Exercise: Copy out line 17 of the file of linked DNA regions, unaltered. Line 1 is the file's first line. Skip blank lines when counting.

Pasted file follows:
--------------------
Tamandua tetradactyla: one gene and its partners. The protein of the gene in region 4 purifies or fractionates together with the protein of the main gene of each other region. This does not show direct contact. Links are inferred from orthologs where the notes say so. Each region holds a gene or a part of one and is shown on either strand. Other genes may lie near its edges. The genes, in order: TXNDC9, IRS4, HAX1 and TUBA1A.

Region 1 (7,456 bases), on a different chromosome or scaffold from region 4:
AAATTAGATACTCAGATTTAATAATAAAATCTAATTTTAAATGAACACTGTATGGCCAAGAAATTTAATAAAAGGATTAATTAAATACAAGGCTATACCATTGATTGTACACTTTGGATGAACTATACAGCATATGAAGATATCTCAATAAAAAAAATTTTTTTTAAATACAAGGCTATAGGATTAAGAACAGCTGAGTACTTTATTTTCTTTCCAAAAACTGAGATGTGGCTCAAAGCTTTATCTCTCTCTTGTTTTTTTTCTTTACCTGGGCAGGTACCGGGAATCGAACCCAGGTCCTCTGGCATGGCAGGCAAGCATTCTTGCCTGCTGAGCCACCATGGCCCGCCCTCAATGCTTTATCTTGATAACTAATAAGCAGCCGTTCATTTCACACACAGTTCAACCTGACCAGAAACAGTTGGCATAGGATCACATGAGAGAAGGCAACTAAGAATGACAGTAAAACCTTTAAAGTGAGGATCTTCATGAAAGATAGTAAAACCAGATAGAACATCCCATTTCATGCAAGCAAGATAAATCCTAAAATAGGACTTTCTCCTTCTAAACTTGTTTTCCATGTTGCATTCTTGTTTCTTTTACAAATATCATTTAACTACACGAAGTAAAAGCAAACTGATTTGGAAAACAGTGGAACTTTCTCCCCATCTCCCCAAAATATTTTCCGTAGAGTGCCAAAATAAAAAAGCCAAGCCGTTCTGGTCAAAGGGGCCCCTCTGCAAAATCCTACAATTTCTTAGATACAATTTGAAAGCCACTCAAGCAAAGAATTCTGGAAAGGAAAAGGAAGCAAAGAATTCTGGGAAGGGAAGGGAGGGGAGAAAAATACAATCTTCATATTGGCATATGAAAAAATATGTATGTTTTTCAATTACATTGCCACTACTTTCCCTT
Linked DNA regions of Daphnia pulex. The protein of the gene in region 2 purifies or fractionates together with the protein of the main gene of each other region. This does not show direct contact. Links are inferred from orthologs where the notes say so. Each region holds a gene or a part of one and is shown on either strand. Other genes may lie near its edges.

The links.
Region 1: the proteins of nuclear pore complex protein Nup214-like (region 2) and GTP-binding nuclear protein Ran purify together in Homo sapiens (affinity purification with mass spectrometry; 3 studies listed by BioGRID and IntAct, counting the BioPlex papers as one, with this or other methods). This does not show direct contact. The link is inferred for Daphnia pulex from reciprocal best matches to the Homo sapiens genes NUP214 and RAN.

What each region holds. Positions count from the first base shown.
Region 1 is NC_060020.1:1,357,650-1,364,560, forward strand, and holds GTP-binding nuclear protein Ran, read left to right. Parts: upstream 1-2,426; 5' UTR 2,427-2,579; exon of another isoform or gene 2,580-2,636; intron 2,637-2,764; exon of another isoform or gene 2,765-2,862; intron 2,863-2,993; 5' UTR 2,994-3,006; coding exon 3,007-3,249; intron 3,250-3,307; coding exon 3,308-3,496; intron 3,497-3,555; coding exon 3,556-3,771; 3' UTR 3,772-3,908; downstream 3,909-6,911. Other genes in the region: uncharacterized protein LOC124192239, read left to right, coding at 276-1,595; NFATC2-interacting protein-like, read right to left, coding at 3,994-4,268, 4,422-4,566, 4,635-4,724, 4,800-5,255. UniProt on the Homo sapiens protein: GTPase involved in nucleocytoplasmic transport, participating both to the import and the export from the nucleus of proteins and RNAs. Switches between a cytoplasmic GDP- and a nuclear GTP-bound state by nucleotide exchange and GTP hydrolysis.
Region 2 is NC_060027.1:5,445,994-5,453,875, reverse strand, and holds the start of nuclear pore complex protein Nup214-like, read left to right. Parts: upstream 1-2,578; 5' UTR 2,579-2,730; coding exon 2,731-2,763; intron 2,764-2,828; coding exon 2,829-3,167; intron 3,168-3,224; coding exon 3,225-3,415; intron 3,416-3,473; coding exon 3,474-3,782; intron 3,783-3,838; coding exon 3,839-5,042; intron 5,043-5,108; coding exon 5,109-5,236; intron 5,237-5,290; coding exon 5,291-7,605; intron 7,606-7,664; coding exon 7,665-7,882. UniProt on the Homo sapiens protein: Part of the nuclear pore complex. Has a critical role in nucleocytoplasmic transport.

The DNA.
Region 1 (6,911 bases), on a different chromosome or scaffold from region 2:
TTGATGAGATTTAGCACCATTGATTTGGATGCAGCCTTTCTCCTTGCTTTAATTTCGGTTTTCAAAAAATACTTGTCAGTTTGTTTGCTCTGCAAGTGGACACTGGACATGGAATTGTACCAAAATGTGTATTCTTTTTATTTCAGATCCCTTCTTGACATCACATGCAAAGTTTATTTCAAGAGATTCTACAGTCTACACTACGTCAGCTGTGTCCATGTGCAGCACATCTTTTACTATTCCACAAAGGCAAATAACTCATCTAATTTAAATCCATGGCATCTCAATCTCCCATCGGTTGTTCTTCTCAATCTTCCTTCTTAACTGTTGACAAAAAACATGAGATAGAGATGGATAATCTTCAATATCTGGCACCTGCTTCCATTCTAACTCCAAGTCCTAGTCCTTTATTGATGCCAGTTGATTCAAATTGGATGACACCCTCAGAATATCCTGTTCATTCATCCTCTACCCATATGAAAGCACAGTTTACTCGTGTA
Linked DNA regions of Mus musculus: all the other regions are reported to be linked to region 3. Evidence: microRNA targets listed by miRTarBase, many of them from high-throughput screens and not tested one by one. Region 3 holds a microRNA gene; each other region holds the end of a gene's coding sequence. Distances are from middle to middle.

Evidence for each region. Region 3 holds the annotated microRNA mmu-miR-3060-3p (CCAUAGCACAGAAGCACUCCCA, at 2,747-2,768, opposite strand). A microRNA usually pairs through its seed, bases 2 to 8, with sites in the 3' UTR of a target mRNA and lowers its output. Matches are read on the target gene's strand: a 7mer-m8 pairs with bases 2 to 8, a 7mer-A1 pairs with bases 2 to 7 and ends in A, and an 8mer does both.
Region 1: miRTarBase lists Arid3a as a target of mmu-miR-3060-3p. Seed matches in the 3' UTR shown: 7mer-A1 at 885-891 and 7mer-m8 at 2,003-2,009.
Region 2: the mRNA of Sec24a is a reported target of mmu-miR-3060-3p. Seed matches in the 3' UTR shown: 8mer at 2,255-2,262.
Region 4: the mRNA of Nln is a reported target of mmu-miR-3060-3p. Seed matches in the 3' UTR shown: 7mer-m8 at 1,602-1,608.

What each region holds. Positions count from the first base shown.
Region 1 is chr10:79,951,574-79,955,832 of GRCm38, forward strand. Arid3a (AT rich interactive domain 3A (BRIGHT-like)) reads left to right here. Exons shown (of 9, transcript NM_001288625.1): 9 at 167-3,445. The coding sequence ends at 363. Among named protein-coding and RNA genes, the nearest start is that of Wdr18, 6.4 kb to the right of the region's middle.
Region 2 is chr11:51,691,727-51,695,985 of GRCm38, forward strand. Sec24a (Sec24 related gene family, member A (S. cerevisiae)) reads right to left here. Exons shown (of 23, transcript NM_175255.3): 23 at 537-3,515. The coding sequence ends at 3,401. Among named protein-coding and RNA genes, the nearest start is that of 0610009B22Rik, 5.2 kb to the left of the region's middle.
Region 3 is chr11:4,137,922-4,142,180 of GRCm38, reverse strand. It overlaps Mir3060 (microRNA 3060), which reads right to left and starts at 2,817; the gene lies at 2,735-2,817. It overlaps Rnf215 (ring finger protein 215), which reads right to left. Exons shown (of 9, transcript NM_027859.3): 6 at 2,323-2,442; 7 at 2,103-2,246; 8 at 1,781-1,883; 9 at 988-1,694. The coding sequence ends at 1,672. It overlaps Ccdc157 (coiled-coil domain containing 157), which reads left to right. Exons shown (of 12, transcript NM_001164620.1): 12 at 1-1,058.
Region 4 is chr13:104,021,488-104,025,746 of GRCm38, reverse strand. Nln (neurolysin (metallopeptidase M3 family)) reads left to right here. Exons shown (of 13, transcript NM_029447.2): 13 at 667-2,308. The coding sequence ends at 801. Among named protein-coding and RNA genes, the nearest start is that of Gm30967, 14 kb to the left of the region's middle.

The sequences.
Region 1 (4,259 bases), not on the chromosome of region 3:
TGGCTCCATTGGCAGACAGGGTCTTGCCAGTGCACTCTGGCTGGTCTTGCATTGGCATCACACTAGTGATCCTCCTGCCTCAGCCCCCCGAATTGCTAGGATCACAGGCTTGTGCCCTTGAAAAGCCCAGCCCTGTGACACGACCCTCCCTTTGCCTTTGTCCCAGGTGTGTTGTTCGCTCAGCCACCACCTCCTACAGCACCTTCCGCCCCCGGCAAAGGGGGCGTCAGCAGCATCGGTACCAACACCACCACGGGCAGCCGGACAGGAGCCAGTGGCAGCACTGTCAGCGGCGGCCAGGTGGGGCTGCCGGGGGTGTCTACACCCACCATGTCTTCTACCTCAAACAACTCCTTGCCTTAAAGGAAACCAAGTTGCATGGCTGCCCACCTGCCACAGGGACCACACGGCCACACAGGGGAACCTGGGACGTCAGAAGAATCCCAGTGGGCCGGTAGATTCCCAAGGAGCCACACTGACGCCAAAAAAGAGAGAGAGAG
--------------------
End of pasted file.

Region 4: the mRNA of Nln is a reported target of mmu-miR-3060-3p. Seed matches in the 3' UTR shown: 7mer-m8 at 1,602-1,608.